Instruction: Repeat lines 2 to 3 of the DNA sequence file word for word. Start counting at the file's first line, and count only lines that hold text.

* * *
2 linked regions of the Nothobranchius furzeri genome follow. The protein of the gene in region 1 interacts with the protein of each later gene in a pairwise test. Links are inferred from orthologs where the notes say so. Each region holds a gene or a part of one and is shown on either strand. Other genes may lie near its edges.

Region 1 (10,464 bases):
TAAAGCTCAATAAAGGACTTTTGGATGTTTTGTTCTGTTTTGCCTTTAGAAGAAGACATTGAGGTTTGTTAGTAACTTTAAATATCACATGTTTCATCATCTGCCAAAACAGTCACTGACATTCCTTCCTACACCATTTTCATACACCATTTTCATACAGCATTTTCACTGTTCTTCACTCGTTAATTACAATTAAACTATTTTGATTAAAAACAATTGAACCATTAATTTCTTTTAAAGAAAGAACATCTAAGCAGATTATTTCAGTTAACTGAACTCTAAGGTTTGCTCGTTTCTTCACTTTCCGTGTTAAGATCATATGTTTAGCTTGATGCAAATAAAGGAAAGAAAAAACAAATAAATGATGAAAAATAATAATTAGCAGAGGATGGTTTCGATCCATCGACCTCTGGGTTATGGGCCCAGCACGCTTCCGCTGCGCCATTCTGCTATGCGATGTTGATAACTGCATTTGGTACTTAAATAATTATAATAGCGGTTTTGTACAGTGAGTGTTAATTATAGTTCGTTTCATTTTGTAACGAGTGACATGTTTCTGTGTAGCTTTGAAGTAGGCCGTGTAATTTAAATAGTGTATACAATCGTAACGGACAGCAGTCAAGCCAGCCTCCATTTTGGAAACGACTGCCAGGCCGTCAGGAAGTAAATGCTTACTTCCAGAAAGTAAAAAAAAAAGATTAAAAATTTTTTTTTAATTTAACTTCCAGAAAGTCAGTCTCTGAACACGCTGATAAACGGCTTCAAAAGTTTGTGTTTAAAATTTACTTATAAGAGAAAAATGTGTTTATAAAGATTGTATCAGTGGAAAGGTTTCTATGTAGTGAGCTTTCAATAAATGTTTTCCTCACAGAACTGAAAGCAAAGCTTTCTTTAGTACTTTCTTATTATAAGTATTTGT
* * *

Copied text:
Region 1 (10,464 bases):
TAAAGCTCAATAAAGGACTTTTGGATGTTTTGTTCTGTTTTGCCTTTAGAAGAAGACATTGAGGTTTGTTAGTAACTTTAAATATCACATGTTTCATCATCTGCCAAAACAGTCACTGACATTCCTTCCTACACCATTTTCATACACCATTTTCATACAGCATTTTCACTGTTCTTCACTCGTTAATTACAATTAAACTATTTTGATTAAAAACAATTGAACCATTAATTTCTTTTAAAGAAAGAACATCTAAGCAGATTATTTCAGTTAACTGAACTCTAAGGTTTGCTCGTTTCTTCACTTTCCGTGTTAAGATCATATGTTTAGCTTGATGCAAATAAAGGAAAGAAAAAACAAATAAATGATGAAAAATAATAATTAGCAGAGGATGGTTTCGATCCATCGACCTCTGGGTTATGGGCCCAGCACGCTTCCGCTGCGCCATTCTGCTATGCGATGTTGATAACTGCATTTGGTACTTAAATAATTATAATAGCGGTTTTGTACAGTGAGTGTTAATTATAGTTCGTTTCATTTTGTAACGAGTGACATGTTTCTGTGTAGCTTTGAAGTAGGCCGTGTAATTTAAATAGTGTATACAATCGTAACGGACAGCAGTCAAGCCAGCCTCCATTTTGGAAACGACTGCCAGGCCGTCAGGAAGTAAATGCTTACTTCCAGAAAGTAAAAAAAAAAGATTAAAAATTTTTTTTTAATTTAACTTCCAGAAAGTCAGTCTCTGAACACGCTGATAAACGGCTTCAAAAGTTTGTGTTTAAAATTTACTTATAAGAGAAAAATGTGTTTATAAAGATTGTATCAGTGGAAAGGTTTCTATGTAGTGAGCTTTCAATAAATGTTTTCCTCACAGAACTGAAAGCAAAGCTTTCTTTAGTACTTTCTTATTATAAGTATTTGT